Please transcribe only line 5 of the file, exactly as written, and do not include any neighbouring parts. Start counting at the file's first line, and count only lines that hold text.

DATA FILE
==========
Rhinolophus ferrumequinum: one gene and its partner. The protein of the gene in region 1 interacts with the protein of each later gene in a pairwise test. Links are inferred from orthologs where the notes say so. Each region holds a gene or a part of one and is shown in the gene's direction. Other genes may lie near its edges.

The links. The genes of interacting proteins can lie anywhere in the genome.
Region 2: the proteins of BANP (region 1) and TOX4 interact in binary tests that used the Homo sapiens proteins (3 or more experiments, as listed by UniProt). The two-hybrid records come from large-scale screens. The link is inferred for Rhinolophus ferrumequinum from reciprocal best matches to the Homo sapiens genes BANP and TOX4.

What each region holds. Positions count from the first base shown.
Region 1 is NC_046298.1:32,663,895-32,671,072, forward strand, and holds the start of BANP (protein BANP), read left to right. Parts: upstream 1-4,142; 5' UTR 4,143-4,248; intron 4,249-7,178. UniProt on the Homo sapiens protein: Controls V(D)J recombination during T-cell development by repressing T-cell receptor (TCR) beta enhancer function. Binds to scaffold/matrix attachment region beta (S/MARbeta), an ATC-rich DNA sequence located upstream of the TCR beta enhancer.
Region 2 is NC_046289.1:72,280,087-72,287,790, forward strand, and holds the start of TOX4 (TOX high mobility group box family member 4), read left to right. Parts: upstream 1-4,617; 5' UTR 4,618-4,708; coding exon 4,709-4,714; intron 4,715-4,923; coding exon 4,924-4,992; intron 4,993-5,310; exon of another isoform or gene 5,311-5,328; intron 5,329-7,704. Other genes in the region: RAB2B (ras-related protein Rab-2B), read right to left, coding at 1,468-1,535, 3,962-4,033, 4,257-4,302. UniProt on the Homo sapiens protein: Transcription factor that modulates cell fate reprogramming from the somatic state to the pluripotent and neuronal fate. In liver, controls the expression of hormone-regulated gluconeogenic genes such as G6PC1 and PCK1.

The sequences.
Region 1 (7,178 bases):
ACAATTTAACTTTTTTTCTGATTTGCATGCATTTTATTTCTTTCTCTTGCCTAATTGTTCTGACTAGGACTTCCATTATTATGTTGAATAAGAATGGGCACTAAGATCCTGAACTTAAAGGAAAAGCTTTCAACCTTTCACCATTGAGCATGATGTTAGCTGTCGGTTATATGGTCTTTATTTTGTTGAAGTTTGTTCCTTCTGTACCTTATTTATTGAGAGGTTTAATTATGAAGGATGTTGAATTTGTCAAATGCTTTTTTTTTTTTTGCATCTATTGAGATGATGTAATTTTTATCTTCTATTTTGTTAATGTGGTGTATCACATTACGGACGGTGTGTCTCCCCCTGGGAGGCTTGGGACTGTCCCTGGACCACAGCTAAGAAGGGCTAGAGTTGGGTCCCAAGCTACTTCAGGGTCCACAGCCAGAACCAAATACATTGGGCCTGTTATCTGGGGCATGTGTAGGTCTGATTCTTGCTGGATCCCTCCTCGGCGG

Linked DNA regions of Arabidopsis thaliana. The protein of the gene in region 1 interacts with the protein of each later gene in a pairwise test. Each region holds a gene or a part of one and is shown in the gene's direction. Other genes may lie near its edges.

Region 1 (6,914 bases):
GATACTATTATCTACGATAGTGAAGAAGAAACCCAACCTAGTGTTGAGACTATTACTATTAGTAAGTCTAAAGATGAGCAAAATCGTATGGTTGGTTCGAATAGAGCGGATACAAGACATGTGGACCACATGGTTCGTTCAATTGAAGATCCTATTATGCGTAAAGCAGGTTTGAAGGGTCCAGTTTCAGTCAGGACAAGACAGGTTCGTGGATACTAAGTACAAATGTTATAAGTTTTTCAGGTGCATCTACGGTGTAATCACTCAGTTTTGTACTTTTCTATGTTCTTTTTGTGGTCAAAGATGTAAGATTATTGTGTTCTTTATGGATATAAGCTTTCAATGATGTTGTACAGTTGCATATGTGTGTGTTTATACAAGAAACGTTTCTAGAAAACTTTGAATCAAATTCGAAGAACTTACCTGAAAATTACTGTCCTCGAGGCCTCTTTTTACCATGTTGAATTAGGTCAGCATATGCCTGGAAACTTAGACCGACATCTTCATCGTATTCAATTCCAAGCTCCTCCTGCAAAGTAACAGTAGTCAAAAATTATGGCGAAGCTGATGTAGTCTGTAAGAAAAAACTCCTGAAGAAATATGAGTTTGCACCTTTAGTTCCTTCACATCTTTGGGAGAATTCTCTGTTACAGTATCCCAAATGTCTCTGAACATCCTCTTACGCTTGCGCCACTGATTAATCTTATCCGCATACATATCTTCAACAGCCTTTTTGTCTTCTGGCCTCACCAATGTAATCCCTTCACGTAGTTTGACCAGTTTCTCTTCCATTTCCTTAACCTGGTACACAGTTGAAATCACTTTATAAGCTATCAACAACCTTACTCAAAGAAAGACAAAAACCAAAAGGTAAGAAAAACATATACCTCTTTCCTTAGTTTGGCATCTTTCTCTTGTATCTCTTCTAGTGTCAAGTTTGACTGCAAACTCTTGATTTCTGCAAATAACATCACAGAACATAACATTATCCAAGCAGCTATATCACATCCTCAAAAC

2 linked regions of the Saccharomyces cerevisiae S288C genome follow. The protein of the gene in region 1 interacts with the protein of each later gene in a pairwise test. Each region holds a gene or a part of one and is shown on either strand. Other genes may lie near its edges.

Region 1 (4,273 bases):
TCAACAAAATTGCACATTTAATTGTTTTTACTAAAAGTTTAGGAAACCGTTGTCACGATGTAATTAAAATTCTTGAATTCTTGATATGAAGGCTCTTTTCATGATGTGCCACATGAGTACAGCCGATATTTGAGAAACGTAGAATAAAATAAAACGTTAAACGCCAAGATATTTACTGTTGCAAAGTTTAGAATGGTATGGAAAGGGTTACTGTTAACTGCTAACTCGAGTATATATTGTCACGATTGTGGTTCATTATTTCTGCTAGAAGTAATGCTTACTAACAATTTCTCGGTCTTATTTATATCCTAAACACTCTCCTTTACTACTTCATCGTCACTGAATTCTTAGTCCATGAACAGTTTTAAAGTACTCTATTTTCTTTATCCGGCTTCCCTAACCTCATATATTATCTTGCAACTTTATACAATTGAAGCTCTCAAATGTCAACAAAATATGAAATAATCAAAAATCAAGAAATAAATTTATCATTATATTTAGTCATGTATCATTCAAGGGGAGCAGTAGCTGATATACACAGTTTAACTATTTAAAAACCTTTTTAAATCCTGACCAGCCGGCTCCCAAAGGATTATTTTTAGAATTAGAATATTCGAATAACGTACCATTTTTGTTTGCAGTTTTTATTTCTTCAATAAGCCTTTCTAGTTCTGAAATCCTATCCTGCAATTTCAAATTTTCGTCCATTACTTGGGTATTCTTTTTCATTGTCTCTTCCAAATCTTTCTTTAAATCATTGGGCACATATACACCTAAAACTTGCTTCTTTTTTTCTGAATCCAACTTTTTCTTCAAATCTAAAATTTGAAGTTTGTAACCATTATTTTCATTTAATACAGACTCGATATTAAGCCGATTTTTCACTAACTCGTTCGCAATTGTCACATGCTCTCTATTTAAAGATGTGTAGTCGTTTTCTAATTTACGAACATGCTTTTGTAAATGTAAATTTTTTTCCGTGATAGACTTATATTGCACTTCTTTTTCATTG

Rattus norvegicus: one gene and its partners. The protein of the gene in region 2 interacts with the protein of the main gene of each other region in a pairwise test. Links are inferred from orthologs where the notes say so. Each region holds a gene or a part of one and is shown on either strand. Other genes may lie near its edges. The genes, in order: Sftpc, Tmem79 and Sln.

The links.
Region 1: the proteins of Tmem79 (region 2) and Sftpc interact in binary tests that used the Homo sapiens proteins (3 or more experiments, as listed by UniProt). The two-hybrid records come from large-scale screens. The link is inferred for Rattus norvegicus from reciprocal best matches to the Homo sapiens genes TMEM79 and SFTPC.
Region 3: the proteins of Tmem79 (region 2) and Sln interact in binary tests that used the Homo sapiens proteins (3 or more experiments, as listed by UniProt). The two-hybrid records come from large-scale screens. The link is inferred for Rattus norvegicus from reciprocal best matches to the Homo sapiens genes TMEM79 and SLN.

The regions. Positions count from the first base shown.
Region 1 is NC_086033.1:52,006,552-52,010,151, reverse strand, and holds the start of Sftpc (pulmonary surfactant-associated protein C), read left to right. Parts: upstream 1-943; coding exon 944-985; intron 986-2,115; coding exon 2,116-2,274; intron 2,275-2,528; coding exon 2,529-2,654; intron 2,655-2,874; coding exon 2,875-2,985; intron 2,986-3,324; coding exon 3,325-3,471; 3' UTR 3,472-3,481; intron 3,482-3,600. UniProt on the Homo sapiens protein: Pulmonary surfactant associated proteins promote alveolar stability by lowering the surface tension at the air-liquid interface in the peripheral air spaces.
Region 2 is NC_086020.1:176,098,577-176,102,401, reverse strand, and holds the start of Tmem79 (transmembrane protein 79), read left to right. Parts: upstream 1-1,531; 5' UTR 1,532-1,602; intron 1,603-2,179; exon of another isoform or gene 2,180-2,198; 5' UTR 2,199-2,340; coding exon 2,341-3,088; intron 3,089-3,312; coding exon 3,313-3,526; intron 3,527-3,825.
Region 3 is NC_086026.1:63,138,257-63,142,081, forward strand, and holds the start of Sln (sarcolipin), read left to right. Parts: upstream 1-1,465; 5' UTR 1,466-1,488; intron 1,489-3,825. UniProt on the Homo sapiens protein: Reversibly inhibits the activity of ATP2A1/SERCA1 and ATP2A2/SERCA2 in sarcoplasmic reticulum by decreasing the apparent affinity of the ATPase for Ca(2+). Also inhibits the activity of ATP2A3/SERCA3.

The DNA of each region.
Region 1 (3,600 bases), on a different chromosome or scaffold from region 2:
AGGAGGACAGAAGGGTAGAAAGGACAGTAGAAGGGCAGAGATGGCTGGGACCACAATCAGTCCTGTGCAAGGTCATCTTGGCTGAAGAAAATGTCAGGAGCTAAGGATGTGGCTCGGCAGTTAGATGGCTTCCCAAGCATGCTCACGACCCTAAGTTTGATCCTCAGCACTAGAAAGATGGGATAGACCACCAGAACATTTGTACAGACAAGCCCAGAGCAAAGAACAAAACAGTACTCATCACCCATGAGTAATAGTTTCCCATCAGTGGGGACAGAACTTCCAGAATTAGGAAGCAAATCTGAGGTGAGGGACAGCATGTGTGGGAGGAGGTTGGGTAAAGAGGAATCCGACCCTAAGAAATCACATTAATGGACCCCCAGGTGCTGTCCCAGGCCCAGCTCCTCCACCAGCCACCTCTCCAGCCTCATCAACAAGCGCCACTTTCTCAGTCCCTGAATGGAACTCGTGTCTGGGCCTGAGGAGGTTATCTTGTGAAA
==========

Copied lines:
Region 1 is NC_046298.1:32,663,895-32,671,072, forward strand, and holds the start of BANP (protein BANP), read left to right. Parts: upstream 1-4,142; 5' UTR 4,143-4,248; intron 4,249-7,178. UniProt on the Homo sapiens protein: Controls V(D)J recombination during T-cell development by repressing T-cell receptor (TCR) beta enhancer function. Binds to scaffold/matrix attachment region beta (S/MARbeta), an ATC-rich DNA sequence located upstream of the TCR beta enhancer.